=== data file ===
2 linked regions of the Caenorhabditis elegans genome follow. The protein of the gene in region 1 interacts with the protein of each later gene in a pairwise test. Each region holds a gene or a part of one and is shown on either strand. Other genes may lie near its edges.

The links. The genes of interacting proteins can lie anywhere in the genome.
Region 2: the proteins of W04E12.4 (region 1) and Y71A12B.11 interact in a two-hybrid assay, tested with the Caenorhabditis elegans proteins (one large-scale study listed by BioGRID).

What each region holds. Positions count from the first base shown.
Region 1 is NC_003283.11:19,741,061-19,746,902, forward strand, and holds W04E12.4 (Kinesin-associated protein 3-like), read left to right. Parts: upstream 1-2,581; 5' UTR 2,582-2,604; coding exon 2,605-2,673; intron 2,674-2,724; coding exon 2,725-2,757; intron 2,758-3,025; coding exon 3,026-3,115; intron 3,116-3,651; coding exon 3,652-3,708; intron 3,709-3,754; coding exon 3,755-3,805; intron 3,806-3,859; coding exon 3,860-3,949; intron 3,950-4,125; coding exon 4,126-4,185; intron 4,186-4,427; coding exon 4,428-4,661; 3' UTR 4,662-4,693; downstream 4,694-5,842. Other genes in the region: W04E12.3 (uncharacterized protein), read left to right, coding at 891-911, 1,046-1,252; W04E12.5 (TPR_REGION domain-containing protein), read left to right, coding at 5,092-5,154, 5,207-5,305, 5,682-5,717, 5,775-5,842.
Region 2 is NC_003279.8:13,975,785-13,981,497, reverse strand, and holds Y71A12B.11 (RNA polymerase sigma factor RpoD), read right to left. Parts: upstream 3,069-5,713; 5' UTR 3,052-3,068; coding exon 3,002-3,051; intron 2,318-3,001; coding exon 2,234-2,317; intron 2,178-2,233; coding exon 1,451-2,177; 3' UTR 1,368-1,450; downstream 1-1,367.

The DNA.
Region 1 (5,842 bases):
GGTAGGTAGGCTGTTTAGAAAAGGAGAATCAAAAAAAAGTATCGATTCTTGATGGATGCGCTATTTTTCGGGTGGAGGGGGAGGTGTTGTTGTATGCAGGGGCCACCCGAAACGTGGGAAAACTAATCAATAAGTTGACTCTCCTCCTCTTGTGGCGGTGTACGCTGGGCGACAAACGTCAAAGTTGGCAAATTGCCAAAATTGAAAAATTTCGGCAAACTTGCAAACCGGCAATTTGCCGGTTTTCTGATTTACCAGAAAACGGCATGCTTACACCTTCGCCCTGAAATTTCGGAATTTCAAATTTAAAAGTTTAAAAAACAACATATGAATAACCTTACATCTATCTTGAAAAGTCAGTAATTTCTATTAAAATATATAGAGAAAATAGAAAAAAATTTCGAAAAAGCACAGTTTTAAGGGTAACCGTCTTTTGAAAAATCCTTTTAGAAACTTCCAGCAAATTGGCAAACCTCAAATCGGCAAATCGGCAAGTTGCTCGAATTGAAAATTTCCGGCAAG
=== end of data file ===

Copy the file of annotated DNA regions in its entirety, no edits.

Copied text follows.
2 linked regions of the Caenorhabditis elegans genome follow. The protein of the gene in region 1 interacts with the protein of each later gene in a pairwise test. Each region holds a gene or a part of one and is shown on either strand. Other genes may lie near its edges.

The links. The genes of interacting proteins can lie anywhere in the genome.
Region 2: the proteins of W04E12.4 (region 1) and Y71A12B.11 interact in a two-hybrid assay, tested with the Caenorhabditis elegans proteins (one large-scale study listed by BioGRID).

What each region holds. Positions count from the first base shown.
Region 1 is NC_003283.11:19,741,061-19,746,902, forward strand, and holds W04E12.4 (Kinesin-associated protein 3-like), read left to right. Parts: upstream 1-2,581; 5' UTR 2,582-2,604; coding exon 2,605-2,673; intron 2,674-2,724; coding exon 2,725-2,757; intron 2,758-3,025; coding exon 3,026-3,115; intron 3,116-3,651; coding exon 3,652-3,708; intron 3,709-3,754; coding exon 3,755-3,805; intron 3,806-3,859; coding exon 3,860-3,949; intron 3,950-4,125; coding exon 4,126-4,185; intron 4,186-4,427; coding exon 4,428-4,661; 3' UTR 4,662-4,693; downstream 4,694-5,842. Other genes in the region: W04E12.3 (uncharacterized protein), read left to right, coding at 891-911, 1,046-1,252; W04E12.5 (TPR_REGION domain-containing protein), read left to right, coding at 5,092-5,154, 5,207-5,305, 5,682-5,717, 5,775-5,842.
Region 2 is NC_003279.8:13,975,785-13,981,497, reverse strand, and holds Y71A12B.11 (RNA polymerase sigma factor RpoD), read right to left. Parts: upstream 3,069-5,713; 5' UTR 3,052-3,068; coding exon 3,002-3,051; intron 2,318-3,001; coding exon 2,234-2,317; intron 2,178-2,233; coding exon 1,451-2,177; 3' UTR 1,368-1,450; downstream 1-1,367.

The DNA.
Region 1 (5,842 bases):
GGTAGGTAGGCTGTTTAGAAAAGGAGAATCAAAAAAAAGTATCGATTCTTGATGGATGCGCTATTTTTCGGGTGGAGGGGGAGGTGTTGTTGTATGCAGGGGCCACCCGAAACGTGGGAAAACTAATCAATAAGTTGACTCTCCTCCTCTTGTGGCGGTGTACGCTGGGCGACAAACGTCAAAGTTGGCAAATTGCCAAAATTGAAAAATTTCGGCAAACTTGCAAACCGGCAATTTGCCGGTTTTCTGATTTACCAGAAAACGGCATGCTTACACCTTCGCCCTGAAATTTCGGAATTTCAAATTTAAAAGTTTAAAAAACAACATATGAATAACCTTACATCTATCTTGAAAAGTCAGTAATTTCTATTAAAATATATAGAGAAAATAGAAAAAAATTTCGAAAAAGCACAGTTTTAAGGGTAACCGTCTTTTGAAAAATCCTTTTAGAAACTTCCAGCAAATTGGCAAACCTCAAATCGGCAAATCGGCAAGTTGCTCGAATTGAAAATTTCCGGCAAG